ON THE BALL: UCT’s new vice-chancellor, Professor Mamokgethi Phakeng, interviewed at Bremner Building.Picture:Tracey Adams/African News Agency(ANA)
Cape Town - Professor Mamokgethi Phakeng says being a vice-chancellor at a university is harder than being a Bafana Bafana coach.

Phakeng has been appointed the new vice-chancellor of the University of Cape Town (UCT). Outgoing vice-chancellor Max Price announced Phakeng's appointment last month.

Speaking about her appointment, Phakeng said she would ensure that what is one of the most difficult jobs in South Africa would start off on a positive note for her.

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“The job of a vice-chancellor in South Africa is not an easy task, it is probably much harder than being the Bafana-Bafana coach,” she quipped.

While she will officially take on the vice-chancellor position in July, Phakeng said she already has an idea of how she would tackle issues and day-to-day activities at the institution.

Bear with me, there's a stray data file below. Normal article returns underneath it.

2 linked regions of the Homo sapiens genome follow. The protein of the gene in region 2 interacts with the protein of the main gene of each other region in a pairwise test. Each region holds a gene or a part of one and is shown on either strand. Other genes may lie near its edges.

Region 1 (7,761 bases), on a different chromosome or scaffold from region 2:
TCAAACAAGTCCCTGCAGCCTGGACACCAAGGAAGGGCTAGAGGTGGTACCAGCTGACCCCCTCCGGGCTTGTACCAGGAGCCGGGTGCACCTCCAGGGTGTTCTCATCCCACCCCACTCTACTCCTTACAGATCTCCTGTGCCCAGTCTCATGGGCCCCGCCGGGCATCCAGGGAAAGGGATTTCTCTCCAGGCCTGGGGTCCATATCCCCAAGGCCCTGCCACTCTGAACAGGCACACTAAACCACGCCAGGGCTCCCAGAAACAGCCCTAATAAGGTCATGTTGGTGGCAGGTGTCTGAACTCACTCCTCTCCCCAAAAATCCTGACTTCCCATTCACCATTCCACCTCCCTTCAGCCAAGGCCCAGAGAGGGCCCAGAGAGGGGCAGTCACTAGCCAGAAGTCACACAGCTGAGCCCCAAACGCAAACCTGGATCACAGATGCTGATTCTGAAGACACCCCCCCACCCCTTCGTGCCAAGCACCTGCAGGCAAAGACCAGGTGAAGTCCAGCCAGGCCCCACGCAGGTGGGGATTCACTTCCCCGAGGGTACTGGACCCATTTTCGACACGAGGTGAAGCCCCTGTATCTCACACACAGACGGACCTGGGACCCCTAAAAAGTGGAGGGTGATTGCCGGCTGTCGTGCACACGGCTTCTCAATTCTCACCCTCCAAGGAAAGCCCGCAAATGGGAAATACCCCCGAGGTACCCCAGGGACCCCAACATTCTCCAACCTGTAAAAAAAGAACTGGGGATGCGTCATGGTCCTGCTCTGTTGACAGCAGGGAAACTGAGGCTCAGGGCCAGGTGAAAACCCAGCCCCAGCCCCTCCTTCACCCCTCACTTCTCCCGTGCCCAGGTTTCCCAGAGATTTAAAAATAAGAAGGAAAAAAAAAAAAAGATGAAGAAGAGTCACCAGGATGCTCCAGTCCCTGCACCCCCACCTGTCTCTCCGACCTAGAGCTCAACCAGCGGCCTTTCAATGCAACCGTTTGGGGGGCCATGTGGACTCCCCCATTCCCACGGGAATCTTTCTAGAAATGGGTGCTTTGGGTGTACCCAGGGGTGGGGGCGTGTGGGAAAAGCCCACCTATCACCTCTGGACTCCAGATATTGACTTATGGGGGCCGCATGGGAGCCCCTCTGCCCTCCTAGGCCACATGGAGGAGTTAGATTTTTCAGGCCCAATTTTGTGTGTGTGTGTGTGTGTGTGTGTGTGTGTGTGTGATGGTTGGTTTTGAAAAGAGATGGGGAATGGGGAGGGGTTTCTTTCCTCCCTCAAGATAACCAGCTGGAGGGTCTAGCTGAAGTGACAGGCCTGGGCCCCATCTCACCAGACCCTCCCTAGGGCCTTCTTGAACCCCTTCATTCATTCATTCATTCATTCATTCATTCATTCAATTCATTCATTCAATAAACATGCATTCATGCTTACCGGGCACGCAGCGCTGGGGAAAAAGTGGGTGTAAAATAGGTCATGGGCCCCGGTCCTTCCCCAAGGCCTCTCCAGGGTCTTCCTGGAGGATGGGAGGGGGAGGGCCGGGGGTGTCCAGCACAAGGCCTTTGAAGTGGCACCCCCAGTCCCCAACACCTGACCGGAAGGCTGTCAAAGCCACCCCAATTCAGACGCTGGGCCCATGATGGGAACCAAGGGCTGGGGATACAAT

“As soon as I take over, we will have a proper direction of teaching and learning and where we will be taking research.

"UCT does not just reside here, we have sites in Khayelitsha, Philippi and George and so on," she said.

"The presence of the university is there but not visible and that limits its impact; one of the things we will be doing is to strengthen it, it is also part of the inclusivity agenda.

“It's important to include our communities because we are an African university, we are not an ivory tower a select few can access.

"I firmly believe in the idea of being part of the society that we serve, because then we know how to serve the society.

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"We are here to serve the society we are located in and that is what will give us the edge.”

Phakeng said the involvement of local communities was key to the success of the institution. “If they are included, they can protect the place and all that happens to it," she said.

"Our vision is to be inclusive and engaged; you cannot do much with people that feel marginalised and feel like visitors.

"Those initiatives that help us make it more inclusive will continue, in the symbols, curriculum and structures of the university.”

While she hopes to run a more inclusive university, Phakeng also hopes to maintain UCT's ranking as Africa’s number one university. She said UCT continued to attract a lot of funders for research, and she hopes the university will continue with its groundbreaking research.

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Cape Argus